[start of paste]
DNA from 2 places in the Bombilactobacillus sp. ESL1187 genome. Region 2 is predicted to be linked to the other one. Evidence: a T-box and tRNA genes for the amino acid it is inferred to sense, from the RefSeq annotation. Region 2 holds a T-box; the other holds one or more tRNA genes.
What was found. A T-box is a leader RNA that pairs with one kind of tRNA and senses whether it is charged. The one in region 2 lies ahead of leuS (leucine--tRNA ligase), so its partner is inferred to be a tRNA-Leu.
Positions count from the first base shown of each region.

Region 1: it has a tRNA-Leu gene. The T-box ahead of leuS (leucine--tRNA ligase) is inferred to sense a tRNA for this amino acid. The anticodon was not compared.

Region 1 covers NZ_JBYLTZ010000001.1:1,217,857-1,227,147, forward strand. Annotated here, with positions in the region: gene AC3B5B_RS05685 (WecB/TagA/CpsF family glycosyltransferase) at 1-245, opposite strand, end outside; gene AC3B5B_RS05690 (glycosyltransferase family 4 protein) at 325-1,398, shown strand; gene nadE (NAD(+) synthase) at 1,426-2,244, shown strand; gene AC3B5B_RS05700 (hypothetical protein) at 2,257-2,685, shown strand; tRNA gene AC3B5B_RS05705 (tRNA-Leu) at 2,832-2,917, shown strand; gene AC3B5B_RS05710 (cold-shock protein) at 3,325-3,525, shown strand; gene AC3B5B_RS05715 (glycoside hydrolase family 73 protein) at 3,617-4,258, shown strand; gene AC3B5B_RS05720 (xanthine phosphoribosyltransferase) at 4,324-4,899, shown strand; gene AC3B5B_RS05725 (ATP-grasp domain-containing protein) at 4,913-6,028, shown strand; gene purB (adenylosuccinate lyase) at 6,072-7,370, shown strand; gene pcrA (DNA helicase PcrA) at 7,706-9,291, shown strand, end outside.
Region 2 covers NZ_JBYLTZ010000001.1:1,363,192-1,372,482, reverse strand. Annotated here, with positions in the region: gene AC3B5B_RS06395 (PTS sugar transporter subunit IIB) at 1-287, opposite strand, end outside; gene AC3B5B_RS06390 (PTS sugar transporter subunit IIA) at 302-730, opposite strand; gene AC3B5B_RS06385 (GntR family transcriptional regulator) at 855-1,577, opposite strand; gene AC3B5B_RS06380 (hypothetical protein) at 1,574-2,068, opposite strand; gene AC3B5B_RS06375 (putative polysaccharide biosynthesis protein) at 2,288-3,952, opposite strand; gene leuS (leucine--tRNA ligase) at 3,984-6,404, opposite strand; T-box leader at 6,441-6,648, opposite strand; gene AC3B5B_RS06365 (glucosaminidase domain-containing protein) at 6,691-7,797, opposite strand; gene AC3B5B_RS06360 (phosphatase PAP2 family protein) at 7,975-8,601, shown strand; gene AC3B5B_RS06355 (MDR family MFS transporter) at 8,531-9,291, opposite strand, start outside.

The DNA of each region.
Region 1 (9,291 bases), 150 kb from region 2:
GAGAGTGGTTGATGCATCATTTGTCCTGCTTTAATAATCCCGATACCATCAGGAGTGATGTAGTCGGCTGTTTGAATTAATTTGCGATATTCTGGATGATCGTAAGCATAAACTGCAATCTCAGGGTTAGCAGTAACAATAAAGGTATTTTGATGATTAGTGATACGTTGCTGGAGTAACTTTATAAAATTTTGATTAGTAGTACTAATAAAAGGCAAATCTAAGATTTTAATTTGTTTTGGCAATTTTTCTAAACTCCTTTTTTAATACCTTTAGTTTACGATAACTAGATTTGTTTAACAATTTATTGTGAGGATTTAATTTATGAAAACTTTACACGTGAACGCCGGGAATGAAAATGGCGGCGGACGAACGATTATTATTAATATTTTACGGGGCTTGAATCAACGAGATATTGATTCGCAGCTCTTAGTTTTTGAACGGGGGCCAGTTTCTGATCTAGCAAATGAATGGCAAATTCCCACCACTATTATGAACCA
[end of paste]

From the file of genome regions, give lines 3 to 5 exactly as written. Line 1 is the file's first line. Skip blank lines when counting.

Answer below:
Positions count from the first base shown of each region.

Region 1: it has a tRNA-Leu gene. The T-box ahead of leuS (leucine--tRNA ligase) is inferred to sense a tRNA for this amino acid. The anticodon was not compared.

Region 1 covers NZ_JBYLTZ010000001.1:1,217,857-1,227,147, forward strand. Annotated here, with positions in the region: gene AC3B5B_RS05685 (WecB/TagA/CpsF family glycosyltransferase) at 1-245, opposite strand, end outside; gene AC3B5B_RS05690 (glycosyltransferase family 4 protein) at 325-1,398, shown strand; gene nadE (NAD(+) synthase) at 1,426-2,244, shown strand; gene AC3B5B_RS05700 (hypothetical protein) at 2,257-2,685, shown strand; tRNA gene AC3B5B_RS05705 (tRNA-Leu) at 2,832-2,917, shown strand; gene AC3B5B_RS05710 (cold-shock protein) at 3,325-3,525, shown strand; gene AC3B5B_RS05715 (glycoside hydrolase family 73 protein) at 3,617-4,258, shown strand; gene AC3B5B_RS05720 (xanthine phosphoribosyltransferase) at 4,324-4,899, shown strand; gene AC3B5B_RS05725 (ATP-grasp domain-containing protein) at 4,913-6,028, shown strand; gene purB (adenylosuccinate lyase) at 6,072-7,370, shown strand; gene pcrA (DNA helicase PcrA) at 7,706-9,291, shown strand, end outside.